All for One and One for All?: A Principal Component Analysis of Latin American Brady Bond Debt from 1994 to 2000
Kevin Paul Scherer and Marco Avellaneda
IJTAF 2001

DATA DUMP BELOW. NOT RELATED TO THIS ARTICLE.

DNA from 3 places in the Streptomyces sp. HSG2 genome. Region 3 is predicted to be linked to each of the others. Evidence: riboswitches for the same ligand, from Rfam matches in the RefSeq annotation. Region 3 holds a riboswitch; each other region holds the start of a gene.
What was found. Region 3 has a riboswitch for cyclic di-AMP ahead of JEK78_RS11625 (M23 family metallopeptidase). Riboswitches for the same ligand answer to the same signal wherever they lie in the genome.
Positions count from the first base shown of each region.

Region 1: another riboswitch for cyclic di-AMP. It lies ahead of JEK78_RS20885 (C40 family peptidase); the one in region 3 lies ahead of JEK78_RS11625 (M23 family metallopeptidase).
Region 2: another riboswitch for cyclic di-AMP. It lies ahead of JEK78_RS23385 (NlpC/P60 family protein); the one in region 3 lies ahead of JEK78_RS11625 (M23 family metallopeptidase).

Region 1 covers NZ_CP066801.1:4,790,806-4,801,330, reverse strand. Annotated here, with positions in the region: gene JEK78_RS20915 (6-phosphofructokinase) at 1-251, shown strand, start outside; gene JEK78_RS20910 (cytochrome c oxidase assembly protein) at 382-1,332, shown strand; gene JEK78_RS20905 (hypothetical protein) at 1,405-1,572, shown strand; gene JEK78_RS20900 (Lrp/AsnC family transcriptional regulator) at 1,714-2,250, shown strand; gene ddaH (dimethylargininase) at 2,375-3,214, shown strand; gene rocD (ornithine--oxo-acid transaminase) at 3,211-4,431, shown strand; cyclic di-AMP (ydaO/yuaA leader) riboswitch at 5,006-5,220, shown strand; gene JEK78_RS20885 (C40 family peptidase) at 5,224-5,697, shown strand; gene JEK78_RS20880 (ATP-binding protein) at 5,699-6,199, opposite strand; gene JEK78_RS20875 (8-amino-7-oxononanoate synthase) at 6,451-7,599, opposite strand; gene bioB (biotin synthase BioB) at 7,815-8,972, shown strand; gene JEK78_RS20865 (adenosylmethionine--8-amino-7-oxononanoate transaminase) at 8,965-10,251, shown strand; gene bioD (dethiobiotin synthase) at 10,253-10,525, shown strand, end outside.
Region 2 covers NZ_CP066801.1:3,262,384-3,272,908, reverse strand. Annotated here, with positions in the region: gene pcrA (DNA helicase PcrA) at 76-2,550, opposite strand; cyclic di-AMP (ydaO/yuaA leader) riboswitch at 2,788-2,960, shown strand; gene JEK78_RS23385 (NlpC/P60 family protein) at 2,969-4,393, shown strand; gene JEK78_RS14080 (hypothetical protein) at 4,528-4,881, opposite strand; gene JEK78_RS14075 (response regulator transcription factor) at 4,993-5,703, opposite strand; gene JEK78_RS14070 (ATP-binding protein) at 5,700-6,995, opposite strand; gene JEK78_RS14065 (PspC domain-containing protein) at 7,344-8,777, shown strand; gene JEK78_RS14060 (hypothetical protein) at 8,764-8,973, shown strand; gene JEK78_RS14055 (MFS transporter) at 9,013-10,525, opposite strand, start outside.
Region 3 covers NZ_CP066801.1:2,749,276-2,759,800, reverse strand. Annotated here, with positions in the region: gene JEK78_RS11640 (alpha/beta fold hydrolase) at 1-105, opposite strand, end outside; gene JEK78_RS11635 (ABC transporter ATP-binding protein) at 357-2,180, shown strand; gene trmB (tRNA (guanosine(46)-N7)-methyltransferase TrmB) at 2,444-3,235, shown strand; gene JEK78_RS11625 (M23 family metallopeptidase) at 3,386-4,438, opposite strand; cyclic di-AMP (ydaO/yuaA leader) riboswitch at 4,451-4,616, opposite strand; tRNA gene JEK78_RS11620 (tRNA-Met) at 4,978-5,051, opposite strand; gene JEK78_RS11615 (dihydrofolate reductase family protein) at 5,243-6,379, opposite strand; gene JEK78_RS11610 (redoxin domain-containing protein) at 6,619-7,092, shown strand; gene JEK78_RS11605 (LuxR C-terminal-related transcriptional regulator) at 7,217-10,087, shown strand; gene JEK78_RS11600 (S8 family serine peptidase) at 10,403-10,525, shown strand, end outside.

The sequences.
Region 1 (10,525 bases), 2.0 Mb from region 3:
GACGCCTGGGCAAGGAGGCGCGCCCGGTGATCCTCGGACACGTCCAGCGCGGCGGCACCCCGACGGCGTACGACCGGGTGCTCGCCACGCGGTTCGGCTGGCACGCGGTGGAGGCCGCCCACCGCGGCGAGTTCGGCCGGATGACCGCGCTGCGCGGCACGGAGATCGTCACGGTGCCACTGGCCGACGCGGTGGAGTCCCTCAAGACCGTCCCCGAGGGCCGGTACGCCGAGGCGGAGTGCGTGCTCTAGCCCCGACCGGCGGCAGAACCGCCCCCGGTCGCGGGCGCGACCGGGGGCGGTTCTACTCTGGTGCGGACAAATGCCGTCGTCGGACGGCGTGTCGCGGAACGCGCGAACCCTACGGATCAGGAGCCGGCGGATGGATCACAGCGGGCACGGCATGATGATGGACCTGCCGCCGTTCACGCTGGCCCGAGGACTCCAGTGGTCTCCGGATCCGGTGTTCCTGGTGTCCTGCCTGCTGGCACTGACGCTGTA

We use  Principal Component Analysis (PCA) to study the Brady Bond Debt of the four primary Latin American sovereign issuers: Argentina, Brazil, Mexico and Venezuela. Our dataset covers a period of 5  1/2  years starting in JUly 1994 and  consists of daily sovereign (``stripped'') yield levels for the Par  and Discount  debt securities of each country. We examine the behavior of the characteristic roots and eigenvectors of the empirical covariance matrices computed sequentially over different periods. We show that,  by and large, there exist two statistically significant  components, or  factors, which explain up to 90% of the realized variance. The eigenvector with the largest eigenvalue corresponds to the variance attributable to ``regional''  (``Latin'') risk. The second component strongly suggests the existence of a volatility risk factor associated to Venezuelan debt in relation to the rest of the region. A time-dependent factor  analysis  reveals that  the importance  of the variance explained by the factor changes over time and that this variation can be interpreted to some extent  in terms of market  events. In particular, we investigate the relation between the evolution of the PCA factors with the market dislocations that occurred during the observation period, including the so-called Tequila effect,  Asian flu, Ruble devaluation and Real devaluation.